Idaho Holds 54th Regular Constituency Session

September 23, 2019 | Church | Steve Vistaunet

Idaho Conference delegates reelected their officers and departmental directors during the 54th regular quadrennial constituency session held Sept. 22, 2019, in Caldwell, Idaho.

From a possible 428 delegates selected as representatives for the session, 318 chose to carve time out of their Sunday to be present and accounted for in the Gem State Adventist Academy (GSAA) gymnasium. They voted to reelect officers David Prest Jr., president, and John Rogers, vice president for administration and finance. They also reelected Patrick Frey as education superintendent and director of senior youth; Eve Rusk as communication, planned giving and trust director; and Jim Bollin as ministerial director. Bollin adds this responsibility on top of his full-time calling as the Kuna Church pastor. Both officers also direct additional services for the conference: Prest also oversees ASI, church ministries, personal ministries and Sabbath School services, while Rogers adds stewardship to his list of duties.

Delegates appreciated their first opportunity to use electronic voting devices provided by the North Pacific Union Conference. While each person was assigned a device, the NPUC process did not have access to delegate names, nor were the tallied vote records provided back to the conference. Hence the process not only kept each vote anonymous, but enabled a more accurate and efficient way to count ballots in comparison with the traditional raising of hands.

Devotional Theme

The overarching theme of the day, "Partners for Heaven," was echoed unmistakably in John Freedman’s devotional message to kick off the proceedings. Freedman, North Pacific Union Conference (NPUC) president, asked the delegates, “Do you love Jesus?” Following their resounding “amen,” Freedman responded, “Good, I’m in the right place!” He reminded delegates “this is God’s time, this is God’s place, this is holy ground — we are here to worship.” That important thought helped to maintain a sense of mission throughout the day. It wasn't “just church business.” This was time that allowed delegates to respond and support God’s mission in and throughout the conference.

President's Report

In his president’s report, Prest shared that the vision ahead for the conference was dependent upon the Word of God to Zerubbabel in Zech. 4:6. Prest reminded those present the conference mission would never be accomplished by human plans, wisdom or strength. “It’s not by might, or power, but by His Spirit that we will be in step with His plans,” he exclaimed.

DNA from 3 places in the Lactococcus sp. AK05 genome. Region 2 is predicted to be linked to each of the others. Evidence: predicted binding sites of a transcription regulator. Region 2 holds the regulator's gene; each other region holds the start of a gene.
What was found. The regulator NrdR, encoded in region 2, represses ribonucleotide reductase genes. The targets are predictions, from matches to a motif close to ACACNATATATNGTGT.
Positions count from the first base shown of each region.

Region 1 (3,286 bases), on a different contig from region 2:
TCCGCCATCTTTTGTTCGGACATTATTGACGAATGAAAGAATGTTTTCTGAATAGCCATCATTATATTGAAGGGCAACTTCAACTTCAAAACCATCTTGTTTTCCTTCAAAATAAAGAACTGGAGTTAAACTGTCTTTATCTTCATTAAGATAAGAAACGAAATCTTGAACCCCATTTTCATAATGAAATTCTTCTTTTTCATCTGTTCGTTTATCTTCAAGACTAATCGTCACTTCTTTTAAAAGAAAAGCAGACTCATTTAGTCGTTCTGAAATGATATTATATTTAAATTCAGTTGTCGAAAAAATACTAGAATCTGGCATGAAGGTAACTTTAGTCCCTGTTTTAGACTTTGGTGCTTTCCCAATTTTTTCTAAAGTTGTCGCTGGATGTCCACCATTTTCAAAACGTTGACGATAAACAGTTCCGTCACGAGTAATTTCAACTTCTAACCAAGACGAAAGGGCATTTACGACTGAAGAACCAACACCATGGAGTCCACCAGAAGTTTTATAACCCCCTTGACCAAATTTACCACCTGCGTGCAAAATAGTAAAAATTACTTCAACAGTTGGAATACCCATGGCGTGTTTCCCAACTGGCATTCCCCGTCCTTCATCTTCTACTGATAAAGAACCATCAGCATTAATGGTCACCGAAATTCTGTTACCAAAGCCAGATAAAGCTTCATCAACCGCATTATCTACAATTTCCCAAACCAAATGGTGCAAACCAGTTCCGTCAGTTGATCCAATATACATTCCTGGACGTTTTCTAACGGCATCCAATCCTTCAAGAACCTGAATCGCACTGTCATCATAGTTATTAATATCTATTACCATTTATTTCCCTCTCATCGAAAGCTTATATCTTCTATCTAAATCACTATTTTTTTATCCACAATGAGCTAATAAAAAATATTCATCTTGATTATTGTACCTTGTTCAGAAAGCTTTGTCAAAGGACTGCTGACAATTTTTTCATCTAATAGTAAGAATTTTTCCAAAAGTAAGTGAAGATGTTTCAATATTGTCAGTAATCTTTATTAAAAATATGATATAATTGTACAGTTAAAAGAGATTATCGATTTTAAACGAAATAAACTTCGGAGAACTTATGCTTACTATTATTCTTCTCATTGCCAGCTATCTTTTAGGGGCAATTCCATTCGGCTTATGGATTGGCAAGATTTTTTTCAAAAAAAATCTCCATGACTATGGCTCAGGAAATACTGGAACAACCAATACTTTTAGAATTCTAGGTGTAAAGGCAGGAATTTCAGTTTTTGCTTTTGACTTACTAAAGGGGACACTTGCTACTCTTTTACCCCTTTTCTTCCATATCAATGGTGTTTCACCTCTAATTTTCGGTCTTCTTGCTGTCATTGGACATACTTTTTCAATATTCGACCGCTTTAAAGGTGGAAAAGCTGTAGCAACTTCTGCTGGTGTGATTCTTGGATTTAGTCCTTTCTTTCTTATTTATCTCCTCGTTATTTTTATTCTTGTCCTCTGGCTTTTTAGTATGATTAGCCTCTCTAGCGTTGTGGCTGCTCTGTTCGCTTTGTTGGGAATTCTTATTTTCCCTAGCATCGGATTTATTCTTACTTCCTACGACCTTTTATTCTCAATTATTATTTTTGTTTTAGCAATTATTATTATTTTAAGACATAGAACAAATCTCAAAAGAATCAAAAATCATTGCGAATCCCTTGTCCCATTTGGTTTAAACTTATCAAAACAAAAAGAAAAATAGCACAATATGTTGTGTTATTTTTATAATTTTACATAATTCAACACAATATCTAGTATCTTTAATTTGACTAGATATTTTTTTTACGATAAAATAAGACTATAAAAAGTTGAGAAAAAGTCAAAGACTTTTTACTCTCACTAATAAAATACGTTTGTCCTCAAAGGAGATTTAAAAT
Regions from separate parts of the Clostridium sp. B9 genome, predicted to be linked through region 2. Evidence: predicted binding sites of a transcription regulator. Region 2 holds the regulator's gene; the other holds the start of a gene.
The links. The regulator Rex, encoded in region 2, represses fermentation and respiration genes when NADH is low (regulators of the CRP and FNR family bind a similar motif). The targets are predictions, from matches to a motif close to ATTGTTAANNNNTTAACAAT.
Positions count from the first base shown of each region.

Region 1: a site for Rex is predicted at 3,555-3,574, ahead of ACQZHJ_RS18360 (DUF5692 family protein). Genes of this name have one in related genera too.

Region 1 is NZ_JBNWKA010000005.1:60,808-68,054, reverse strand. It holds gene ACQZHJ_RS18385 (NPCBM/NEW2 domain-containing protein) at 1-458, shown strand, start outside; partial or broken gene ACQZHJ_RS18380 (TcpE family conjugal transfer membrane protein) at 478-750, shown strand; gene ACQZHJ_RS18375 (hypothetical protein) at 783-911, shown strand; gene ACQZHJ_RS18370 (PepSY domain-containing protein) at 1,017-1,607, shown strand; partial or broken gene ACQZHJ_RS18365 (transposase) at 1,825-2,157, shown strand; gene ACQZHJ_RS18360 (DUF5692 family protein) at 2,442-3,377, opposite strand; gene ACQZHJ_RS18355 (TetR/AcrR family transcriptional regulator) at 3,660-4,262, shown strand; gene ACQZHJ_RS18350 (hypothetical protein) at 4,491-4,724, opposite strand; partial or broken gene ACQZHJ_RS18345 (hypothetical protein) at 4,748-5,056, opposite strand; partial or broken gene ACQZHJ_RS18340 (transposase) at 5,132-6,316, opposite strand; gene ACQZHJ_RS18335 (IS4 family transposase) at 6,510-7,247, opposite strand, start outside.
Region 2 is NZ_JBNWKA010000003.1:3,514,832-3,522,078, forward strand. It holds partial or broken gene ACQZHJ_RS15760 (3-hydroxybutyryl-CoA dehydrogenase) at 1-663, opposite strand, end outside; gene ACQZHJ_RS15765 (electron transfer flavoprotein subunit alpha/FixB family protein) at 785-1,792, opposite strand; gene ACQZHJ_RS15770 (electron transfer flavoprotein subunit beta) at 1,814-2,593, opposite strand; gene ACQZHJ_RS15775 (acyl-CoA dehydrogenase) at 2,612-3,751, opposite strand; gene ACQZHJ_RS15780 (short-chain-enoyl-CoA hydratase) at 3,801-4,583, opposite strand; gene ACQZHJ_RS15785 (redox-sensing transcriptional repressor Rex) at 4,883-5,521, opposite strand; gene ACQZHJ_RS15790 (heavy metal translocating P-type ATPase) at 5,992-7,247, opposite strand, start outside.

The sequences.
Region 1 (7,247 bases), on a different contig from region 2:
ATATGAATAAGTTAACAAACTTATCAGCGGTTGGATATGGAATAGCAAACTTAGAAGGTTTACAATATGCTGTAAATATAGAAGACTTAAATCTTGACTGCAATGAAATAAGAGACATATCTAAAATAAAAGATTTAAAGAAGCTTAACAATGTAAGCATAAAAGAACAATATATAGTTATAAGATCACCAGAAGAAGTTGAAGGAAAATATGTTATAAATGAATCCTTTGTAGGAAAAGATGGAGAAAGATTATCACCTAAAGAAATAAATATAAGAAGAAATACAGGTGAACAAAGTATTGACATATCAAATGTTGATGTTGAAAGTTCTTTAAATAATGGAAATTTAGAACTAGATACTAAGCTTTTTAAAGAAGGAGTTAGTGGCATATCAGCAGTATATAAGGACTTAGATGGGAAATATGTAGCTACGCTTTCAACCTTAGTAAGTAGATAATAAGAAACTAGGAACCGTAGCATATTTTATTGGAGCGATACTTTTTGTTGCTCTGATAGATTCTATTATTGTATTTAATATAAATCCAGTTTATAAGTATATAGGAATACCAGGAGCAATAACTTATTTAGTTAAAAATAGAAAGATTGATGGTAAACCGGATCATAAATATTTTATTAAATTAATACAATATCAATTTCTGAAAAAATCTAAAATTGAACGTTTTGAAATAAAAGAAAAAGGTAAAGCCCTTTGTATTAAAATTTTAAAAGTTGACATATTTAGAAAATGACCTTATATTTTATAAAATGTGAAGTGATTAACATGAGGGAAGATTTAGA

Prest outlined several areas in which the conference is moving ahead with that purpose. Members have increasingly embraced the priority of evangelism and church growth. Two programs helping with this are the Partners for Growth and Vision 2020 initiatives throughout the NPUC. During the past quadrennium, the conference has provided assistance for 101 soul-winning events, leading to 466 baptisms, 126 professions of faith and 37 rebaptisms.

The net annual membership growth during that period averaged 1.5%. Prest’s vision moving into the future is to increase growth each year to 3%. Michael Gee, conference Bible worker trainer, has personally worked with eight churches and trained 235 lay people.

Conference Finances

While conference finances have struggled in recent years, Rogers brought upbeat news in his financial report. After miniscule tithe increases in the former quadrennium, reports from 2015–2018 show 6.4% growth — a good trend. Tithe from Hispanic churches, now accounting for nearly 10% of conference membership, is up almost 30% in each of the past two years. It has grown from $140,000 in 2014 to more than $280,000 in 2018.

Available cash versus receivables for conference operations has gone from practically zero in 2012 to $1.5 million at the end of 2018. This cash reserve allows the conference to approach mission a bit more aggressively. Debt by schools to the conference has also been significantly reduced. For example, Gem State Adventist Academy’s debt to has been cut in half, from $600,000 to $300,000.

Adventist Schools

Conference members are indeed invested in their schools, seeing them as evangelistic centers. A survey of all schools, including GSAA, shows the averages between Adventist students and those from other religions or none at all, is roughly 50-50. While GSAA shows 90% of students are Adventist, several of the elementary schools show non-Adventist students make up from 60 to 100% of the enrollment.

Overall enrollment in elementary schools climbed from 243 at the beginning of the quadrennium to 275 for the 2018–19 year. Enrollment at GSAA is still a bit tenuous, dropping from a recent high of 75 students in 2015–16 to 62 students for the 2019–20 year. Those challenges are being met by Marvin Thorman, principal, and vigorous donor development efforts, which are showing a healthy upward trend.

Frey, Idaho Conference superintendent of schools, listed five important goals for the new quadrennium:

  • Claiming kids for Christ;
  • Continuing to hire high-quality teachers;